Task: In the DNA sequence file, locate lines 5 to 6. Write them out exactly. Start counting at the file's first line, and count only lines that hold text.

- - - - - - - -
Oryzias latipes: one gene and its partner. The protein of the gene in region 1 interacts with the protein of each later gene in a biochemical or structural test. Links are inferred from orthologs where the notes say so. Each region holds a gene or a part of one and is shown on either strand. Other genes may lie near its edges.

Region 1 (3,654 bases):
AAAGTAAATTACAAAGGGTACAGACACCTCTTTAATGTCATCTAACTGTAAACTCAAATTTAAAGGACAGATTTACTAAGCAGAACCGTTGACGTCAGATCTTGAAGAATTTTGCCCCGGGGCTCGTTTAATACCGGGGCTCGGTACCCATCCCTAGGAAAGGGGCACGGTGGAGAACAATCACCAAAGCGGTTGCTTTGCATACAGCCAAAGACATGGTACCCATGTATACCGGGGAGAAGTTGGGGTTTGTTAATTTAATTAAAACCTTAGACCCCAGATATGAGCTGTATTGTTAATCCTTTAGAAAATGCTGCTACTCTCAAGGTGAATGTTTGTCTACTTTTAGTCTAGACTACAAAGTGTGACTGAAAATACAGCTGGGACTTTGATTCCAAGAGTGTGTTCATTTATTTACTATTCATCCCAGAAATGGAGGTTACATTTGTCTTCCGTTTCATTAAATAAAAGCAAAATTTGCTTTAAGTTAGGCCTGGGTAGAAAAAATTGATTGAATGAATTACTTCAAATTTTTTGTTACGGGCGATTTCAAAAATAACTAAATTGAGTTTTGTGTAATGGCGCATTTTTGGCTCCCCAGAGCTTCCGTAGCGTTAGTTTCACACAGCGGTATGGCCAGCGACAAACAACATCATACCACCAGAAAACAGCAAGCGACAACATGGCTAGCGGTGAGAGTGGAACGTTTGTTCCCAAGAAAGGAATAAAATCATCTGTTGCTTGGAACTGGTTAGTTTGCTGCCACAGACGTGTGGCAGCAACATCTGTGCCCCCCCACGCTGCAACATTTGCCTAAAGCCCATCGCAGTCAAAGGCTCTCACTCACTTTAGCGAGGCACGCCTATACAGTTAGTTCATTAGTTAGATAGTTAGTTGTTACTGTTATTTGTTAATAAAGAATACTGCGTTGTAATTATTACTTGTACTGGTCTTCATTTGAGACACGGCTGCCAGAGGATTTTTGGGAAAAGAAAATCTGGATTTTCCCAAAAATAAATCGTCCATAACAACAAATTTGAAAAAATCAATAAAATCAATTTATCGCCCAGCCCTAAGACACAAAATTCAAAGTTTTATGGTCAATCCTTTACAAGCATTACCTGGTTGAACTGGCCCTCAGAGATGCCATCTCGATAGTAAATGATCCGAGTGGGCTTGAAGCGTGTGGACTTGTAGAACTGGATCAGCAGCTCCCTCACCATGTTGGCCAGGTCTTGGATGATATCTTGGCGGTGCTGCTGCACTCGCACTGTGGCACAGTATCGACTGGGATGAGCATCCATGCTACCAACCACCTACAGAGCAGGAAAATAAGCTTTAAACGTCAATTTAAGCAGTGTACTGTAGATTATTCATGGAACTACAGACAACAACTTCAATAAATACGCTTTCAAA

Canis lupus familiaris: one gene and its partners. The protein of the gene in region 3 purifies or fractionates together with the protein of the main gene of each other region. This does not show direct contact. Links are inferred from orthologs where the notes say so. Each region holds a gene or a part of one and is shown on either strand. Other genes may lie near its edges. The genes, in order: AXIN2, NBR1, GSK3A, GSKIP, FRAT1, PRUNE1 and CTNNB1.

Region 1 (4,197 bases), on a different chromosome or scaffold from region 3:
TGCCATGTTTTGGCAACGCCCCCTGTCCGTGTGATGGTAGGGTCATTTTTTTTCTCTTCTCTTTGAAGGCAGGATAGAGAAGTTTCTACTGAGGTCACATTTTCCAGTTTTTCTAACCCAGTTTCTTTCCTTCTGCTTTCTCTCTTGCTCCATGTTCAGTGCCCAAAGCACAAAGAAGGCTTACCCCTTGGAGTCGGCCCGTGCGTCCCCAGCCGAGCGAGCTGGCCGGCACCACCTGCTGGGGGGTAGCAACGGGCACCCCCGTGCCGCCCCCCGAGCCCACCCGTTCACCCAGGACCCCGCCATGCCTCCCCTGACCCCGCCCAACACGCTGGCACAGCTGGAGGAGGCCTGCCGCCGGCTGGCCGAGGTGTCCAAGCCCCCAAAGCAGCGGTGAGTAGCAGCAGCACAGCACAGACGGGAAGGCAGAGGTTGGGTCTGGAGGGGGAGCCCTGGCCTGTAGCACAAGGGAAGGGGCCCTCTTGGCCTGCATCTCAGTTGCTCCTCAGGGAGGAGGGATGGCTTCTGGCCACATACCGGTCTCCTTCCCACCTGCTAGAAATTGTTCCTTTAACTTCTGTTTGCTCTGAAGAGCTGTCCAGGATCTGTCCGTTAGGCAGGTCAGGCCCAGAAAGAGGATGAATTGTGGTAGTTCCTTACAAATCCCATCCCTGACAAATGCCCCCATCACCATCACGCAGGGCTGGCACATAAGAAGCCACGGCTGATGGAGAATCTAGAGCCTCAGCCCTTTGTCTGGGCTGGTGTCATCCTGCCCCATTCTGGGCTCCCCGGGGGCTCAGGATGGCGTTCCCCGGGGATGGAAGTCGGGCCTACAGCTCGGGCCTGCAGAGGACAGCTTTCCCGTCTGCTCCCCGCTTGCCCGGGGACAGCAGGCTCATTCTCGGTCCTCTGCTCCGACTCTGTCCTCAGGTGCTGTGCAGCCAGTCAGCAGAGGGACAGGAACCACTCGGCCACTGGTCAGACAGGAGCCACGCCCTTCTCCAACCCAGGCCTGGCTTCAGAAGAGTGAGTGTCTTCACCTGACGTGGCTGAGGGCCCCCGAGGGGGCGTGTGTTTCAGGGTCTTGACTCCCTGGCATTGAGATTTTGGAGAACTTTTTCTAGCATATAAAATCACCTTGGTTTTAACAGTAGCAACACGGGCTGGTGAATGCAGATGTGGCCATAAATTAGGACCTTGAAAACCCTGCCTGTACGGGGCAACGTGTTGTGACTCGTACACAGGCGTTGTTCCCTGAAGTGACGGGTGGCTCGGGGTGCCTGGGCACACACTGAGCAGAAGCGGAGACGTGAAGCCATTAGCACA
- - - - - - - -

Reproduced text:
Region 1 (4,197 bases), on a different chromosome or scaffold from region 3:
TGCCATGTTTTGGCAACGCCCCCTGTCCGTGTGATGGTAGGGTCATTTTTTTTCTCTTCTCTTTGAAGGCAGGATAGAGAAGTTTCTACTGAGGTCACATTTTCCAGTTTTTCTAACCCAGTTTCTTTCCTTCTGCTTTCTCTCTTGCTCCATGTTCAGTGCCCAAAGCACAAAGAAGGCTTACCCCTTGGAGTCGGCCCGTGCGTCCCCAGCCGAGCGAGCTGGCCGGCACCACCTGCTGGGGGGTAGCAACGGGCACCCCCGTGCCGCCCCCCGAGCCCACCCGTTCACCCAGGACCCCGCCATGCCTCCCCTGACCCCGCCCAACACGCTGGCACAGCTGGAGGAGGCCTGCCGCCGGCTGGCCGAGGTGTCCAAGCCCCCAAAGCAGCGGTGAGTAGCAGCAGCACAGCACAGACGGGAAGGCAGAGGTTGGGTCTGGAGGGGGAGCCCTGGCCTGTAGCACAAGGGAAGGGGCCCTCTTGGCCTGCATCTCAGTTGCTCCTCAGGGAGGAGGGATGGCTTCTGGCCACATACCGGTCTCCTTCCCACCTGCTAGAAATTGTTCCTTTAACTTCTGTTTGCTCTGAAGAGCTGTCCAGGATCTGTCCGTTAGGCAGGTCAGGCCCAGAAAGAGGATGAATTGTGGTAGTTCCTTACAAATCCCATCCCTGACAAATGCCCCCATCACCATCACGCAGGGCTGGCACATAAGAAGCCACGGCTGATGGAGAATCTAGAGCCTCAGCCCTTTGTCTGGGCTGGTGTCATCCTGCCCCATTCTGGGCTCCCCGGGGGCTCAGGATGGCGTTCCCCGGGGATGGAAGTCGGGCCTACAGCTCGGGCCTGCAGAGGACAGCTTTCCCGTCTGCTCCCCGCTTGCCCGGGGACAGCAGGCTCATTCTCGGTCCTCTGCTCCGACTCTGTCCTCAGGTGCTGTGCAGCCAGTCAGCAGAGGGACAGGAACCACTCGGCCACTGGTCAGACAGGAGCCACGCCCTTCTCCAACCCAGGCCTGGCTTCAGAAGAGTGAGTGTCTTCACCTGACGTGGCTGAGGGCCCCCGAGGGGGCGTGTGTTTCAGGGTCTTGACTCCCTGGCATTGAGATTTTGGAGAACTTTTTCTAGCATATAAAATCACCTTGGTTTTAACAGTAGCAACACGGGCTGGTGAATGCAGATGTGGCCATAAATTAGGACCTTGAAAACCCTGCCTGTACGGGGCAACGTGTTGTGACTCGTACACAGGCGTTGTTCCCTGAAGTGACGGGTGGCTCGGGGTGCCTGGGCACACACTGAGCAGAAGCGGAGACGTGAAGCCATTAGCACA